Master’s student, Gargi Rawat from Indraprastha University, Delhi, is examining the impacts of Prosopis on the rodent community of Banni. She is exploring the diversity and density of nocturnal rodents in old restored grasslands (>25 years), new restored grasslands (<2 years), and Prosopis-dominated grasslands. Finally, the team of film-makers from the Srishti Institute of Art, Design, and Technology made two visits to Banni this quarter. On the first visit they got footage of some of Banni’s tremendous bird biodiversity; on the second they were able to film interviews with project researchers and get additional footage related to charcoal-making.
|The full cycle showing Prosopis juliflora choking a Banni grassland, the harvesting of Prosopis juliflora for charcoal-making, and a restored grassland following its removal (photo courtesy of Dr. Hiremath).|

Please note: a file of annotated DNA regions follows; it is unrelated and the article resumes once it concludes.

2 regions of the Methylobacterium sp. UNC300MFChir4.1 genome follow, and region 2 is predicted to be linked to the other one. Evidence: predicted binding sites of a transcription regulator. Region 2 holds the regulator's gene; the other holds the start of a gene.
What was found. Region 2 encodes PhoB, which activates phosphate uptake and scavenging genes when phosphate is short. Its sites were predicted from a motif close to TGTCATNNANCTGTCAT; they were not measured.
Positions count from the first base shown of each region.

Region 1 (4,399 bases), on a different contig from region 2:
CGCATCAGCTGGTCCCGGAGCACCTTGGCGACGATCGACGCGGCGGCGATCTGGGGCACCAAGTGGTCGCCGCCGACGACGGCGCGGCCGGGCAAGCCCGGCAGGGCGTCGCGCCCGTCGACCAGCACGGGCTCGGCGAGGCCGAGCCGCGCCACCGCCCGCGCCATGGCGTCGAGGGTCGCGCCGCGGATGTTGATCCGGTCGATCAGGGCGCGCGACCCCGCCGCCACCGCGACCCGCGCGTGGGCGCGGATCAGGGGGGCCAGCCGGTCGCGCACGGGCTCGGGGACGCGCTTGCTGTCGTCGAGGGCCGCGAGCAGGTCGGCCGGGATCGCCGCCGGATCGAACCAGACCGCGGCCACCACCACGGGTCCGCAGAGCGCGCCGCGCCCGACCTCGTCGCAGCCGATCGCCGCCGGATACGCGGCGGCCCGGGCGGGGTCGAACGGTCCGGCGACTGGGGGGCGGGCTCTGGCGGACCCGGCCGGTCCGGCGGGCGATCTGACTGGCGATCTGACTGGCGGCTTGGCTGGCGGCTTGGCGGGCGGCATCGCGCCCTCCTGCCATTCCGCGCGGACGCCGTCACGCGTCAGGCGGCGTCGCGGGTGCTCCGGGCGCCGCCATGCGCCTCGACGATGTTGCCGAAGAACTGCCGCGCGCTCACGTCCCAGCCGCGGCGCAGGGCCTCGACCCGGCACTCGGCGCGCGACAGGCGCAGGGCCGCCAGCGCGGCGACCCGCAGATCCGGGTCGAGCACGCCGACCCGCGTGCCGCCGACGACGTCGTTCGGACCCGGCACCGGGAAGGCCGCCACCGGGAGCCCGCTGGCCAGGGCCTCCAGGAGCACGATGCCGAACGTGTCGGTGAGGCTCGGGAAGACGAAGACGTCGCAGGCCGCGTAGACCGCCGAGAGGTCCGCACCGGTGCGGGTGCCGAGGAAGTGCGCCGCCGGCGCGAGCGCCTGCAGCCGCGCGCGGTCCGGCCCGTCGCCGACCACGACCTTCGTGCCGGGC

On the outreach side, the team organized a preliminary workshop on grasslands in late January. The idea of this workshop was to understand and explore potential policy engagement strategies on the “grassland problem,” i.e., specific to the issue of the widespread official perception of grasslands as wastelands. Apart from researchers and people engaged with communication and advocacy relating to grasslands, the workshop was attended by two former policy makers (a former Secretary of the Ministry of Environment, Forests, and Climate Change; and a former Director General of Forests). This January workshop forms the first in a series of planned place-based workshops and consultations on grasslands across the country, which will culminate in a policy document on grasslands to be presented at a final workshop to be held in Delhi late next year. The next workshop in this series is scheduled to take place in Southern Tamil Nadu in late April 2018. That workshop will be attended by lawyers who are arguing ongoing cases under consideration by the Madurai bench of the Tamil Nadu High Court concerning the conversion of grasslands, especially through the planting of introduced and invasive woody species.